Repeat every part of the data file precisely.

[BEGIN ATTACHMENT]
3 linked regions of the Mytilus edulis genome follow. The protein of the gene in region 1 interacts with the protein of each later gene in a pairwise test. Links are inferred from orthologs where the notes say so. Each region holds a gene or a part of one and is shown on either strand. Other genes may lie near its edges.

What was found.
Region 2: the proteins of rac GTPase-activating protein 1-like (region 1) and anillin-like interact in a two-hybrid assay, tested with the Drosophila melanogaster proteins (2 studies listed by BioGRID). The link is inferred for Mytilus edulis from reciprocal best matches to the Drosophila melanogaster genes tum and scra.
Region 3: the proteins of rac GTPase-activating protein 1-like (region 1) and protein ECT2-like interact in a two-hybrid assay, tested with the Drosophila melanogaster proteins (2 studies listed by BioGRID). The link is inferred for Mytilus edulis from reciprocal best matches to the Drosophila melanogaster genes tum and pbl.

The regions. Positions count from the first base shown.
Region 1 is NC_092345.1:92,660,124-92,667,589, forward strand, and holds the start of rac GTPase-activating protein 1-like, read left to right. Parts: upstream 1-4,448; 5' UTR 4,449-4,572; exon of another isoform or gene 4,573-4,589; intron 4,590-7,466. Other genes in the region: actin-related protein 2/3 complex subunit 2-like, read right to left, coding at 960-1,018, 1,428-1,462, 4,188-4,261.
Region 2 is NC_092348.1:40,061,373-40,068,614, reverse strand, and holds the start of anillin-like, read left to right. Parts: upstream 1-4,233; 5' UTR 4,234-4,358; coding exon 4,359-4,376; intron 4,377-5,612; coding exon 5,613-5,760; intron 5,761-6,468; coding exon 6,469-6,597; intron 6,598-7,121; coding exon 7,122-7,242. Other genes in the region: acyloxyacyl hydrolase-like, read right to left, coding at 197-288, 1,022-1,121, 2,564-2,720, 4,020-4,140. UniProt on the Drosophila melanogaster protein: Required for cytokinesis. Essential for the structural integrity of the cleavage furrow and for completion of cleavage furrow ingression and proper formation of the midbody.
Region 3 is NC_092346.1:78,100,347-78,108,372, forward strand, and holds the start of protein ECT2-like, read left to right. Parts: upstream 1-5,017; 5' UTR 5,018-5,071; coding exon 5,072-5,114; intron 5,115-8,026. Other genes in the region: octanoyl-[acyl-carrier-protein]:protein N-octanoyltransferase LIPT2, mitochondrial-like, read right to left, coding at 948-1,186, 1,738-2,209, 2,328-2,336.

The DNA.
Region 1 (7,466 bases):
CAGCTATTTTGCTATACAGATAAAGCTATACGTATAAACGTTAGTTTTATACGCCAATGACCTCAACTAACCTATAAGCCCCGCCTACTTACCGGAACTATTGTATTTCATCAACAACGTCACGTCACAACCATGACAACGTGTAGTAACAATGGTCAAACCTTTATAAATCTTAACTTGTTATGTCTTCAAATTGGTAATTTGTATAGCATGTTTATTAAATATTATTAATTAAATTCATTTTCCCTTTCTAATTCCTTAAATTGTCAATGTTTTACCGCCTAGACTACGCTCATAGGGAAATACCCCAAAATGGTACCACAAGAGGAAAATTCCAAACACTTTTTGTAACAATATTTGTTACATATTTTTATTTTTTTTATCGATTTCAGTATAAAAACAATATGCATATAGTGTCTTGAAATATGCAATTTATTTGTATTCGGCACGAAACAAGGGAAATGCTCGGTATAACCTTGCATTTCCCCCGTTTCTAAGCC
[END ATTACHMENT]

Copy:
3 linked regions of the Mytilus edulis genome follow. The protein of the gene in region 1 interacts with the protein of each later gene in a pairwise test. Links are inferred from orthologs where the notes say so. Each region holds a gene or a part of one and is shown on either strand. Other genes may lie near its edges.

What was found.
Region 2: the proteins of rac GTPase-activating protein 1-like (region 1) and anillin-like interact in a two-hybrid assay, tested with the Drosophila melanogaster proteins (2 studies listed by BioGRID). The link is inferred for Mytilus edulis from reciprocal best matches to the Drosophila melanogaster genes tum and scra.
Region 3: the proteins of rac GTPase-activating protein 1-like (region 1) and protein ECT2-like interact in a two-hybrid assay, tested with the Drosophila melanogaster proteins (2 studies listed by BioGRID). The link is inferred for Mytilus edulis from reciprocal best matches to the Drosophila melanogaster genes tum and pbl.

The regions. Positions count from the first base shown.
Region 1 is NC_092345.1:92,660,124-92,667,589, forward strand, and holds the start of rac GTPase-activating protein 1-like, read left to right. Parts: upstream 1-4,448; 5' UTR 4,449-4,572; exon of another isoform or gene 4,573-4,589; intron 4,590-7,466. Other genes in the region: actin-related protein 2/3 complex subunit 2-like, read right to left, coding at 960-1,018, 1,428-1,462, 4,188-4,261.
Region 2 is NC_092348.1:40,061,373-40,068,614, reverse strand, and holds the start of anillin-like, read left to right. Parts: upstream 1-4,233; 5' UTR 4,234-4,358; coding exon 4,359-4,376; intron 4,377-5,612; coding exon 5,613-5,760; intron 5,761-6,468; coding exon 6,469-6,597; intron 6,598-7,121; coding exon 7,122-7,242. Other genes in the region: acyloxyacyl hydrolase-like, read right to left, coding at 197-288, 1,022-1,121, 2,564-2,720, 4,020-4,140. UniProt on the Drosophila melanogaster protein: Required for cytokinesis. Essential for the structural integrity of the cleavage furrow and for completion of cleavage furrow ingression and proper formation of the midbody.
Region 3 is NC_092346.1:78,100,347-78,108,372, forward strand, and holds the start of protein ECT2-like, read left to right. Parts: upstream 1-5,017; 5' UTR 5,018-5,071; coding exon 5,072-5,114; intron 5,115-8,026. Other genes in the region: octanoyl-[acyl-carrier-protein]:protein N-octanoyltransferase LIPT2, mitochondrial-like, read right to left, coding at 948-1,186, 1,738-2,209, 2,328-2,336.

The DNA.
Region 1 (7,466 bases):
CAGCTATTTTGCTATACAGATAAAGCTATACGTATAAACGTTAGTTTTATACGCCAATGACCTCAACTAACCTATAAGCCCCGCCTACTTACCGGAACTATTGTATTTCATCAACAACGTCACGTCACAACCATGACAACGTGTAGTAACAATGGTCAAACCTTTATAAATCTTAACTTGTTATGTCTTCAAATTGGTAATTTGTATAGCATGTTTATTAAATATTATTAATTAAATTCATTTTCCCTTTCTAATTCCTTAAATTGTCAATGTTTTACCGCCTAGACTACGCTCATAGGGAAATACCCCAAAATGGTACCACAAGAGGAAAATTCCAAACACTTTTTGTAACAATATTTGTTACATATTTTTATTTTTTTTATCGATTTCAGTATAAAAACAATATGCATATAGTGTCTTGAAATATGCAATTTATTTGTATTCGGCACGAAACAAGGGAAATGCTCGGTATAACCTTGCATTTCCCCCGTTTCTAAGCC